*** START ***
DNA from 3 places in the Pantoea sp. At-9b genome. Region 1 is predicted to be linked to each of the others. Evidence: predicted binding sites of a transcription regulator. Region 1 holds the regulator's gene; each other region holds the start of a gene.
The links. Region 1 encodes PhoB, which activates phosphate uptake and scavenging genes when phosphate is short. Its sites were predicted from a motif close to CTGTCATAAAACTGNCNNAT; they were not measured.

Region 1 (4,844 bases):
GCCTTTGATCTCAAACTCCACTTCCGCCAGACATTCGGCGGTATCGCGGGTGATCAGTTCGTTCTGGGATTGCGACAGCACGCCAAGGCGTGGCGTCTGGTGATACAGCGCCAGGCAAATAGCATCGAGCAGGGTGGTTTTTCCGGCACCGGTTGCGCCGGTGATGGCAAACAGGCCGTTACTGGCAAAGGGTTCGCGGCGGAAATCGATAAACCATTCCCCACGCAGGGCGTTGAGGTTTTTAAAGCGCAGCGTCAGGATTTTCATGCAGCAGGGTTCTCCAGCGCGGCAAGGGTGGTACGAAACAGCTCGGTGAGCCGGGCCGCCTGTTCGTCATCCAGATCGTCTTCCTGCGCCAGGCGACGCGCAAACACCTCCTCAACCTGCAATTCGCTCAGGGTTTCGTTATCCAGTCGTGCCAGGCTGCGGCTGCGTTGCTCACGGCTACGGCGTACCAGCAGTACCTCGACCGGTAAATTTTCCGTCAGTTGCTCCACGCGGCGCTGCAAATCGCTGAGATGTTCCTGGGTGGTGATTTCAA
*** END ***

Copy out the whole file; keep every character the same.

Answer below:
DNA from 3 places in the Pantoea sp. At-9b genome. Region 1 is predicted to be linked to each of the others. Evidence: predicted binding sites of a transcription regulator. Region 1 holds the regulator's gene; each other region holds the start of a gene.
The links. Region 1 encodes PhoB, which activates phosphate uptake and scavenging genes when phosphate is short. Its sites were predicted from a motif close to CTGTCATAAAACTGNCNNAT; they were not measured.

Region 1 (4,844 bases):
GCCTTTGATCTCAAACTCCACTTCCGCCAGACATTCGGCGGTATCGCGGGTGATCAGTTCGTTCTGGGATTGCGACAGCACGCCAAGGCGTGGCGTCTGGTGATACAGCGCCAGGCAAATAGCATCGAGCAGGGTGGTTTTTCCGGCACCGGTTGCGCCGGTGATGGCAAACAGGCCGTTACTGGCAAAGGGTTCGCGGCGGAAATCGATAAACCATTCCCCACGCAGGGCGTTGAGGTTTTTAAAGCGCAGCGTCAGGATTTTCATGCAGCAGGGTTCTCCAGCGCGGCAAGGGTGGTACGAAACAGCTCGGTGAGCCGGGCCGCCTGTTCGTCATCCAGATCGTCTTCCTGCGCCAGGCGACGCGCAAACACCTCCTCAACCTGCAATTCGCTCAGGGTTTCGTTATCCAGTCGTGCCAGGCTGCGGCTGCGTTGCTCACGGCTACGGCGTACCAGCAGTACCTCGACCGGTAAATTTTCCGTCAGTTGCTCCACGCGGCGCTGCAAATCGCTGAGATGTTCCTGGGTGGTGATTTCAA